Since my major HOH bundle starts by the muffler, I was able to make some steep bends in the copper and aluminum tubes from the mini-bundle.  This lifted the tubes up against the floor boards to clear the suspension system.  As you can see, I wanted to have a lot of insulation to protect the bundle.  These were 6-foot segments from B & B Hardware and I used zip-ties to make an A-A-B pattern.

The make-up of the bundle comprises three 3/8” fuel hoses (coolant-in, coolant-out, & fuel-supply) and a 5/32” vacuum tube for a VO return.


The only part of the system that makes me cringe is the mid-section of the bundle.  There wasn’t a lot of room for a three-inch diameter tube to go for this 3-foot distance.  If you look at Jeff’s configuration, he ran HIH and that afforded him a low-profile system.  On mine, it does hang down pretty far.  I’m tempted to remove this section and make another mini-bundle to run closer to the floor boards.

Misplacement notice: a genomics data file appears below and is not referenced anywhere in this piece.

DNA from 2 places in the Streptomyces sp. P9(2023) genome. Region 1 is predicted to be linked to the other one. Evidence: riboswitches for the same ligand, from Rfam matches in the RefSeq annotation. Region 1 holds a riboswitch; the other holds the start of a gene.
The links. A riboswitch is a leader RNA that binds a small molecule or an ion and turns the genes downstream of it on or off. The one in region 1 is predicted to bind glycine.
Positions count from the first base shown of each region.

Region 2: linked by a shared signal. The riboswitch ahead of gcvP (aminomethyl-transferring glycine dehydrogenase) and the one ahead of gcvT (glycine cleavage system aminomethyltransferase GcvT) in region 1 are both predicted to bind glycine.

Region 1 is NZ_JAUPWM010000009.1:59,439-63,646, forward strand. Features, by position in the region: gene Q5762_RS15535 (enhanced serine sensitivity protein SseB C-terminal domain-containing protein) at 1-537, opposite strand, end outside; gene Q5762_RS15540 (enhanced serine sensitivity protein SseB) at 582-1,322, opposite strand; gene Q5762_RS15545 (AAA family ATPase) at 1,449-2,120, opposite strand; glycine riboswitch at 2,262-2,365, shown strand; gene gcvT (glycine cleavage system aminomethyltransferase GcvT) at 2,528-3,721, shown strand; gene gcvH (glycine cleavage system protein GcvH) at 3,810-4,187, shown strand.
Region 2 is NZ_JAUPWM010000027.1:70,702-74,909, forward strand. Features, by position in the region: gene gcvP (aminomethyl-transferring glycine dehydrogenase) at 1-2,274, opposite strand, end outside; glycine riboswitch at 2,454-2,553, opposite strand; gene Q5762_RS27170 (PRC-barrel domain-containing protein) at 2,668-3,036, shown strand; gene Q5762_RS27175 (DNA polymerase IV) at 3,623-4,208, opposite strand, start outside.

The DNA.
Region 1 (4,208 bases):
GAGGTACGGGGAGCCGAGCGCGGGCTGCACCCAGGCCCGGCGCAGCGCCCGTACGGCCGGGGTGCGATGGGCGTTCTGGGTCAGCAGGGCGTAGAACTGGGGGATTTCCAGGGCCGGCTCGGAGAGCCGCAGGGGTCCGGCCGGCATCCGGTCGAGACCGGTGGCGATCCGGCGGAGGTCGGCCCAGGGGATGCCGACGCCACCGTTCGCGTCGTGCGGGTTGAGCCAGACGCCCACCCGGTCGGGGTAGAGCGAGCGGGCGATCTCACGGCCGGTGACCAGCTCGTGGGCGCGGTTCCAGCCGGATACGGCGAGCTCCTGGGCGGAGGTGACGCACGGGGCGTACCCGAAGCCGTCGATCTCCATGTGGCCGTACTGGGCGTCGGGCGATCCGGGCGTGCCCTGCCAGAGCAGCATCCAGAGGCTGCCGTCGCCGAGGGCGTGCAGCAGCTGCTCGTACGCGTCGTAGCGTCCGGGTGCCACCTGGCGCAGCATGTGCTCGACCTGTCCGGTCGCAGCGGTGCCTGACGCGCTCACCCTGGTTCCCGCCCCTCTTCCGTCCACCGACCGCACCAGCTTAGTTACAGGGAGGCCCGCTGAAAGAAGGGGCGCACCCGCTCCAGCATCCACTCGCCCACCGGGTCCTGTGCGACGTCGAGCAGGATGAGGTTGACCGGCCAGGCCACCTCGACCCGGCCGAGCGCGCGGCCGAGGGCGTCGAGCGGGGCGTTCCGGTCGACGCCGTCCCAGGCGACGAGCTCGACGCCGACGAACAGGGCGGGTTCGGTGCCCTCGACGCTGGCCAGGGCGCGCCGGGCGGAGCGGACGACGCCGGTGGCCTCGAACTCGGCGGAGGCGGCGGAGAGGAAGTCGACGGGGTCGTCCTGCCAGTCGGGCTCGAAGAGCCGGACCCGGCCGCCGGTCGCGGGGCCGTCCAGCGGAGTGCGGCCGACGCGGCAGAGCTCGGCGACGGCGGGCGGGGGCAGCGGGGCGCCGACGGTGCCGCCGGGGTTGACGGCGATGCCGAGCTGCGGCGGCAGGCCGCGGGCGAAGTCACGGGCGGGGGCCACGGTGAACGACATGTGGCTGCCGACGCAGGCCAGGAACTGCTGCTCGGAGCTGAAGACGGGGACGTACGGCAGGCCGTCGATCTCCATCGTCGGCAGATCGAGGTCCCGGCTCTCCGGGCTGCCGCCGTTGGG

If I had to start from scratch, I’d contemplate doing the whole bundle with aluminum 3/8” bendable pipe.  It’s only 89 cents a foot and if you can solder certain places together, you’ll essentially have a twenty-foot long heat exchanger.  Glenn said it would be a pain in the ass to route the lines, but since it’s not being tracked inside the car, I don’t think it’s that difficult.


I split the coolant return away from the bundle right behind the passenger-side tire.  This saves some space when I set up the front heat exchanger.  From the Image above:

  • R: VO Return
  • S: Coolant Supply
  • T: VO Supply
  • U: Coolant Return